Teen Dating Relationships

Teens need your input when they start dating. Freedigitalphotos.net: photo stock

Teens need your input when they start dating.
Freedigitalphotos.net: photo stock

It’s bound to happen eventually.  Your son or daughter has a boy/girlfriend.  You’re happy for them, but you feel trepidation too.  What does it mean for them to have a boyfriend or girlfriend?

 

Answer: It really depends.

 

Some dating relationships are more like a special friendship.  It’s someone your adolescent texts more often than other friends.  They might sit near each other at lunch, and they have an automatic date to dances.  It’s pretty innocent.  This kind of dating is every parent’s dream!

 

For some teenagers having a boyfriend or girlfriend means becoming sexually active.  The best predictor of this is how their friends behave.  If you know your teenager’s friends “hook-up” [For teens these days this term implies anything ranging from kissing to having intercourse] with people at parties, and those that are in stable relationships are having sex, then your adolescent probably thinks that’s what’s expected of him or her too.  It is really difficult for teens to go against the grain of their friends, even in something that should be a personal decision.

 

I’ve been counseling teenagers now for a little over ten years.  The collective experience of Teen Therapy OC counselors is 28 years.  One thing we all readily agree on is that less is more when it comes to teen dating.  We feel convinced that once teenagers become sexually active with a boyfriend or girlfriend the relationship moves to an intensity an adolescent is rarely mature enough to handle.  We also believe adolescent relationships that include a lot of time with friends tend to keep teens happier.  In other words, if your teenager no longer spends time with his or her friend group, it’s a red flag that things are too serious.

 

Parents, be careful not to lose your authority when your teen is dating.  You’re still older, wiser and in charge.  Your job isn’t to be liked, but to guide and protect.  The more you embrace the person your teen is dating, the less your teenager has to be sneaky.  However, some basic rules can really help the situation:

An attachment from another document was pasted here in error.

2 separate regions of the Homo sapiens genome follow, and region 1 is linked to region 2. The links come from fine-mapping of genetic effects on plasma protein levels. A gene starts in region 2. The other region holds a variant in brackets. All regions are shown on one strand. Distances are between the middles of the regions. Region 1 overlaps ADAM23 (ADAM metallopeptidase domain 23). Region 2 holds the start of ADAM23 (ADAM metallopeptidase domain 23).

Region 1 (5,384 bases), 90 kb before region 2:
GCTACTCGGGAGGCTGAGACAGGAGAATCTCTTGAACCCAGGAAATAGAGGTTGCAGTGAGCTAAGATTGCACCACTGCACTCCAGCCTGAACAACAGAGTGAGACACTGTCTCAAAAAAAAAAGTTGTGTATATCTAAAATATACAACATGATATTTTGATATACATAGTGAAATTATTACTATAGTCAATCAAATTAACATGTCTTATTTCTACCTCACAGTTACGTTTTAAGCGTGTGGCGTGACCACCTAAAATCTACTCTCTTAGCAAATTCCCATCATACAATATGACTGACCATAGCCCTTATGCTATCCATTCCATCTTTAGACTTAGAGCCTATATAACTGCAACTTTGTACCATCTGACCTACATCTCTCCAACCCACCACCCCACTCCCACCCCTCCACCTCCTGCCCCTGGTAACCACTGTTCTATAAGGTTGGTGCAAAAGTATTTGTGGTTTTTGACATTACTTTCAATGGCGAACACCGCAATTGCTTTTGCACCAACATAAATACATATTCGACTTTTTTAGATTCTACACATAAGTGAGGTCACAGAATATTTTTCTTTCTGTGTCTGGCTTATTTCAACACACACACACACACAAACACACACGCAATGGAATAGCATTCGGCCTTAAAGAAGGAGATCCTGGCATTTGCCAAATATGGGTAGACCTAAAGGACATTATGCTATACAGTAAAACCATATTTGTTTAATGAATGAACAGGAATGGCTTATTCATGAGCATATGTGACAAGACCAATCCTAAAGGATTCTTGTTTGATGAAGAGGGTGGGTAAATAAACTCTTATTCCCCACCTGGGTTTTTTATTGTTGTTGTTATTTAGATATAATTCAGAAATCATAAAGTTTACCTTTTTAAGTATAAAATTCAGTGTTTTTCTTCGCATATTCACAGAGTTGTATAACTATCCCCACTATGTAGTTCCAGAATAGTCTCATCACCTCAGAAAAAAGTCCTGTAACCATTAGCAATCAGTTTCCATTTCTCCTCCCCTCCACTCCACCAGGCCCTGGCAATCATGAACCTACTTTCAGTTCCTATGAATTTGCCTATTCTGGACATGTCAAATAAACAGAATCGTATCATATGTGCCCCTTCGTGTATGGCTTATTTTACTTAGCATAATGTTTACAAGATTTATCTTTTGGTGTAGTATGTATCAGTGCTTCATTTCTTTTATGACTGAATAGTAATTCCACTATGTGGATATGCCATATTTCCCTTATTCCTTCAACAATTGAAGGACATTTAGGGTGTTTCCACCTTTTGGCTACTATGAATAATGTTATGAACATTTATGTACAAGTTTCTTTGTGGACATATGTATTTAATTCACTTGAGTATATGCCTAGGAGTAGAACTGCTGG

1.  Don’t let your teenager be in his or her bedroom with their boy/girlfriend, even with the door open.  They should be out in the family room.
  2. Hands out when they are sharing a blanket on the couch.
  3. Make sure their boyfriend/girlfriend always comes to the door if they are taking your teenager out.  YOU should be answering the door, not your adolescent.
  4. Include your teenager’s boy/girlfriend in your family activities sometimes.  You want to make sure you have a lot of conversations with this person too.  For a time they will be a big influence on your child’s character, so let’s know the person with the influence.
  5. Always take your child’s side.  Some parents aren’t supportive of their own teenager when there is an argument.  This is hurtful to your child.  If his or her behavior was wrong, it’s still best to tell your teen you’ll be here for him or her even though he/she messed up.
  6. Monitor the conversations occurring on text, Snapchat and Instagram.  These conversations can become too intense; it has become commonplace for one teen to ask another for naked photos.  While we know that’s wildly inappropriate, teens are used to it.  They aren’t even appalled by the question!

You’re navigating new waters as a parent.  It wasn’t too many years ago that you were an adolescent enjoying the attention of your first boy/girlfriend.  You were hoping for opportunities to be alone with that person, and trying to balance what you were comfortable with and where to draw the line.  If you were anything like me, you didn’t actually have the maturity to do this, and made some mistakes you’d take back if you could.  Your child doesn’t have the maturity yet either.  Though he/she might look like a young adult, an adolescent brain is still forming.  Your teenager needs your input as he/she dates!

 

Helping teens grow and families improve connection,

Lauren Goodman, MS, MFT

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